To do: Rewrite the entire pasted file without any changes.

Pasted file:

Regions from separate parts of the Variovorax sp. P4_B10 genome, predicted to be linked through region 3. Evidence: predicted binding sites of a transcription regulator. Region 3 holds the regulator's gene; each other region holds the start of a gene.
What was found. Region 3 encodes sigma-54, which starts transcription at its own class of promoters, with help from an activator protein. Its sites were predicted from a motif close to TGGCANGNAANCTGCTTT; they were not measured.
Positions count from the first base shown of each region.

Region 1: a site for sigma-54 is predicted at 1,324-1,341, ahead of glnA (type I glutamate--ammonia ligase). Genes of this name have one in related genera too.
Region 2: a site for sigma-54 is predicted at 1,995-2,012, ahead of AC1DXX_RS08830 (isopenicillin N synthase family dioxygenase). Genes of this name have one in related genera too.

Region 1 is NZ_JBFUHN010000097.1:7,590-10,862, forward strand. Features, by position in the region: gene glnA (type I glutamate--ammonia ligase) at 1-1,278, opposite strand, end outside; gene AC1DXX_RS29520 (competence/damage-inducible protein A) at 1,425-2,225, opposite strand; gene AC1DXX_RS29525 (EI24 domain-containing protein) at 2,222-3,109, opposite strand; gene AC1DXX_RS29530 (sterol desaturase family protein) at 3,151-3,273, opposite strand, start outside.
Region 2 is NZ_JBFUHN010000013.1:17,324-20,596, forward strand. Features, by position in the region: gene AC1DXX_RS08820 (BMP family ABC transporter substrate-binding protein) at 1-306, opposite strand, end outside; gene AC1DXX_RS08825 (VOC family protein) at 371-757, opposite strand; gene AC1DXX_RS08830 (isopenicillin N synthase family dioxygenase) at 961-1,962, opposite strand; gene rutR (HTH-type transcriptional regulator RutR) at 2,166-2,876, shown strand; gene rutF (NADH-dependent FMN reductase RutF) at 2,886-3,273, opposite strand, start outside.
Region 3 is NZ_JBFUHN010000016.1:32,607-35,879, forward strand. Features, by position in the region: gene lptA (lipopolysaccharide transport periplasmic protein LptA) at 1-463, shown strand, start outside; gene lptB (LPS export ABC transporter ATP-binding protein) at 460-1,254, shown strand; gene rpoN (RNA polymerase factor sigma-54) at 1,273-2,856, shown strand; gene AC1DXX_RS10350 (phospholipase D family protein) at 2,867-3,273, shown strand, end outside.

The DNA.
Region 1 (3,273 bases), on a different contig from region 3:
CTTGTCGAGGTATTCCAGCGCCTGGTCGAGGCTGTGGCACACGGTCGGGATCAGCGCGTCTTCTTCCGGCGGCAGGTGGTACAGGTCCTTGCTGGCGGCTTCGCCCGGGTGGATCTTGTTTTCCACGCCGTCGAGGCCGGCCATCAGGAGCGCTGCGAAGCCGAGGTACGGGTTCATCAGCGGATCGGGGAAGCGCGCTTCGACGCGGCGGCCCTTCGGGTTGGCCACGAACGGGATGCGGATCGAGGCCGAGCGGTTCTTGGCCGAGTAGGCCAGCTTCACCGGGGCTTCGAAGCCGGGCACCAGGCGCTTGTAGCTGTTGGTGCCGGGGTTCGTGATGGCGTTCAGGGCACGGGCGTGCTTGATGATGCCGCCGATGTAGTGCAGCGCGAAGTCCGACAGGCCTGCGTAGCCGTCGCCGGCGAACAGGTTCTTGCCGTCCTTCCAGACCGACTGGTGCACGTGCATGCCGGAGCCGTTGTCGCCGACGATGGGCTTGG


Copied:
Regions from separate parts of the Variovorax sp. P4_B10 genome, predicted to be linked through region 3. Evidence: predicted binding sites of a transcription regulator. Region 3 holds the regulator's gene; each other region holds the start of a gene.
What was found. Region 3 encodes sigma-54, which starts transcription at its own class of promoters, with help from an activator protein. Its sites were predicted from a motif close to TGGCANGNAANCTGCTTT; they were not measured.
Positions count from the first base shown of each region.

Region 1: a site for sigma-54 is predicted at 1,324-1,341, ahead of glnA (type I glutamate--ammonia ligase). Genes of this name have one in related genera too.
Region 2: a site for sigma-54 is predicted at 1,995-2,012, ahead of AC1DXX_RS08830 (isopenicillin N synthase family dioxygenase). Genes of this name have one in related genera too.

Region 1 is NZ_JBFUHN010000097.1:7,590-10,862, forward strand. Features, by position in the region: gene glnA (type I glutamate--ammonia ligase) at 1-1,278, opposite strand, end outside; gene AC1DXX_RS29520 (competence/damage-inducible protein A) at 1,425-2,225, opposite strand; gene AC1DXX_RS29525 (EI24 domain-containing protein) at 2,222-3,109, opposite strand; gene AC1DXX_RS29530 (sterol desaturase family protein) at 3,151-3,273, opposite strand, start outside.
Region 2 is NZ_JBFUHN010000013.1:17,324-20,596, forward strand. Features, by position in the region: gene AC1DXX_RS08820 (BMP family ABC transporter substrate-binding protein) at 1-306, opposite strand, end outside; gene AC1DXX_RS08825 (VOC family protein) at 371-757, opposite strand; gene AC1DXX_RS08830 (isopenicillin N synthase family dioxygenase) at 961-1,962, opposite strand; gene rutR (HTH-type transcriptional regulator RutR) at 2,166-2,876, shown strand; gene rutF (NADH-dependent FMN reductase RutF) at 2,886-3,273, opposite strand, start outside.
Region 3 is NZ_JBFUHN010000016.1:32,607-35,879, forward strand. Features, by position in the region: gene lptA (lipopolysaccharide transport periplasmic protein LptA) at 1-463, shown strand, start outside; gene lptB (LPS export ABC transporter ATP-binding protein) at 460-1,254, shown strand; gene rpoN (RNA polymerase factor sigma-54) at 1,273-2,856, shown strand; gene AC1DXX_RS10350 (phospholipase D family protein) at 2,867-3,273, shown strand, end outside.

The DNA.
Region 1 (3,273 bases), on a different contig from region 3:
CTTGTCGAGGTATTCCAGCGCCTGGTCGAGGCTGTGGCACACGGTCGGGATCAGCGCGTCTTCTTCCGGCGGCAGGTGGTACAGGTCCTTGCTGGCGGCTTCGCCCGGGTGGATCTTGTTTTCCACGCCGTCGAGGCCGGCCATCAGGAGCGCTGCGAAGCCGAGGTACGGGTTCATCAGCGGATCGGGGAAGCGCGCTTCGACGCGGCGGCCCTTCGGGTTGGCCACGAACGGGATGCGGATCGAGGCCGAGCGGTTCTTGGCCGAGTAGGCCAGCTTCACCGGGGCTTCGAAGCCGGGCACCAGGCGCTTGTAGCTGTTGGTGCCGGGGTTCGTGATGGCGTTCAGGGCACGGGCGTGCTTGATGATGCCGCCGATGTAGTGCAGCGCGAAGTCCGACAGGCCTGCGTAGCCGTCGCCGGCGAACAGGTTCTTGCCGTCCTTCCAGACCGACTGGTGCACGTGCATGCCGGAGCCGTTGTCGCCGACGATGGGCTTGG